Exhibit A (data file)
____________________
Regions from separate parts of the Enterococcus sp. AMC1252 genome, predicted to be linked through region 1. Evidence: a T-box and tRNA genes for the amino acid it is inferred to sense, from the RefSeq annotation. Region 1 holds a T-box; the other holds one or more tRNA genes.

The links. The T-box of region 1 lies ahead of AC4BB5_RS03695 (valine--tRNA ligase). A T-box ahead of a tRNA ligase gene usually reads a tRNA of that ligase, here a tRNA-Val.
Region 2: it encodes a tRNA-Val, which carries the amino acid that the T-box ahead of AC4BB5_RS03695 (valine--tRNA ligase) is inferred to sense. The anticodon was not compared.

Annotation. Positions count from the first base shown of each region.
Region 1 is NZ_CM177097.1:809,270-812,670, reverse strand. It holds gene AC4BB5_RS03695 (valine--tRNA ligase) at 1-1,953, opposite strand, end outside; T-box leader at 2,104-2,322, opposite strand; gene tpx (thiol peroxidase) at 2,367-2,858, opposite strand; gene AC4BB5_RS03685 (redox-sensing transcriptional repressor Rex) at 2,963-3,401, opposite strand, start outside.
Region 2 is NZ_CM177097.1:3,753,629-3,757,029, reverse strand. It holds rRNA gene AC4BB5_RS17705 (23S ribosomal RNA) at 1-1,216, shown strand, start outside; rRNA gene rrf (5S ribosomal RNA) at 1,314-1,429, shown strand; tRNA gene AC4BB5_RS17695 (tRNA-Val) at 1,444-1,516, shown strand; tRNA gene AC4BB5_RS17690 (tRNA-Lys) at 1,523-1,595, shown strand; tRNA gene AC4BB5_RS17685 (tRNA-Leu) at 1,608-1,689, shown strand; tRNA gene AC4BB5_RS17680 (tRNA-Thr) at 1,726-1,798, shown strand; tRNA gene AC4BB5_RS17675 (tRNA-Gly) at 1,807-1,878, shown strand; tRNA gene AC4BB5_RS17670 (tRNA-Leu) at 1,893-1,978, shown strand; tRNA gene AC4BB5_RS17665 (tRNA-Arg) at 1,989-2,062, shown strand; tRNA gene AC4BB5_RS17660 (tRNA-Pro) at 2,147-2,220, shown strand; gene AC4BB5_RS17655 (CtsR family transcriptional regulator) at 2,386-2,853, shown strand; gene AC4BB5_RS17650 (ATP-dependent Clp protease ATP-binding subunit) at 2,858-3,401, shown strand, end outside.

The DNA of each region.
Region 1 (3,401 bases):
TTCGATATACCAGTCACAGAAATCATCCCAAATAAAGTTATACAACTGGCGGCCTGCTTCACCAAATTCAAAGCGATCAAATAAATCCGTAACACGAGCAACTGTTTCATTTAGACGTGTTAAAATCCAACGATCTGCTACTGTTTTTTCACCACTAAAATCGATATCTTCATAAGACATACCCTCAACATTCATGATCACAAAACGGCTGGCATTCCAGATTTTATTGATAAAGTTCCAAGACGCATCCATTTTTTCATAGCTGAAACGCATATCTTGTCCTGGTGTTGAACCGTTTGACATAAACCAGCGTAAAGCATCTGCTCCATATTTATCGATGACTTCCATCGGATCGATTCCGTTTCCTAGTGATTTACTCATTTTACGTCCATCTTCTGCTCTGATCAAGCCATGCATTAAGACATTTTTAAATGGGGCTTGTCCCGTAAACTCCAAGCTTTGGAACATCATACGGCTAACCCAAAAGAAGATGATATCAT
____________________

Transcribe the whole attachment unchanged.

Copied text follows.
Regions from separate parts of the Enterococcus sp. AMC1252 genome, predicted to be linked through region 1. Evidence: a T-box and tRNA genes for the amino acid it is inferred to sense, from the RefSeq annotation. Region 1 holds a T-box; the other holds one or more tRNA genes.

The links. The T-box of region 1 lies ahead of AC4BB5_RS03695 (valine--tRNA ligase). A T-box ahead of a tRNA ligase gene usually reads a tRNA of that ligase, here a tRNA-Val.
Region 2: it encodes a tRNA-Val, which carries the amino acid that the T-box ahead of AC4BB5_RS03695 (valine--tRNA ligase) is inferred to sense. The anticodon was not compared.

Annotation. Positions count from the first base shown of each region.
Region 1 is NZ_CM177097.1:809,270-812,670, reverse strand. It holds gene AC4BB5_RS03695 (valine--tRNA ligase) at 1-1,953, opposite strand, end outside; T-box leader at 2,104-2,322, opposite strand; gene tpx (thiol peroxidase) at 2,367-2,858, opposite strand; gene AC4BB5_RS03685 (redox-sensing transcriptional repressor Rex) at 2,963-3,401, opposite strand, start outside.
Region 2 is NZ_CM177097.1:3,753,629-3,757,029, reverse strand. It holds rRNA gene AC4BB5_RS17705 (23S ribosomal RNA) at 1-1,216, shown strand, start outside; rRNA gene rrf (5S ribosomal RNA) at 1,314-1,429, shown strand; tRNA gene AC4BB5_RS17695 (tRNA-Val) at 1,444-1,516, shown strand; tRNA gene AC4BB5_RS17690 (tRNA-Lys) at 1,523-1,595, shown strand; tRNA gene AC4BB5_RS17685 (tRNA-Leu) at 1,608-1,689, shown strand; tRNA gene AC4BB5_RS17680 (tRNA-Thr) at 1,726-1,798, shown strand; tRNA gene AC4BB5_RS17675 (tRNA-Gly) at 1,807-1,878, shown strand; tRNA gene AC4BB5_RS17670 (tRNA-Leu) at 1,893-1,978, shown strand; tRNA gene AC4BB5_RS17665 (tRNA-Arg) at 1,989-2,062, shown strand; tRNA gene AC4BB5_RS17660 (tRNA-Pro) at 2,147-2,220, shown strand; gene AC4BB5_RS17655 (CtsR family transcriptional regulator) at 2,386-2,853, shown strand; gene AC4BB5_RS17650 (ATP-dependent Clp protease ATP-binding subunit) at 2,858-3,401, shown strand, end outside.

The DNA of each region.
Region 1 (3,401 bases):
TTCGATATACCAGTCACAGAAATCATCCCAAATAAAGTTATACAACTGGCGGCCTGCTTCACCAAATTCAAAGCGATCAAATAAATCCGTAACACGAGCAACTGTTTCATTTAGACGTGTTAAAATCCAACGATCTGCTACTGTTTTTTCACCACTAAAATCGATATCTTCATAAGACATACCCTCAACATTCATGATCACAAAACGGCTGGCATTCCAGATTTTATTGATAAAGTTCCAAGACGCATCCATTTTTTCATAGCTGAAACGCATATCTTGTCCTGGTGTTGAACCGTTTGACATAAACCAGCGTAAAGCATCTGCTCCATATTTATCGATGACTTCCATCGGATCGATTCCGTTTCCTAGTGATTTACTCATTTTACGTCCATCTTCTGCTCTGATCAAGCCATGCATTAAGACATTTTTAAATGGGGCTTGTCCCGTAAACTCCAAGCTTTGGAACATCATACGGCTAACCCAAAAGAAGATGATATCAT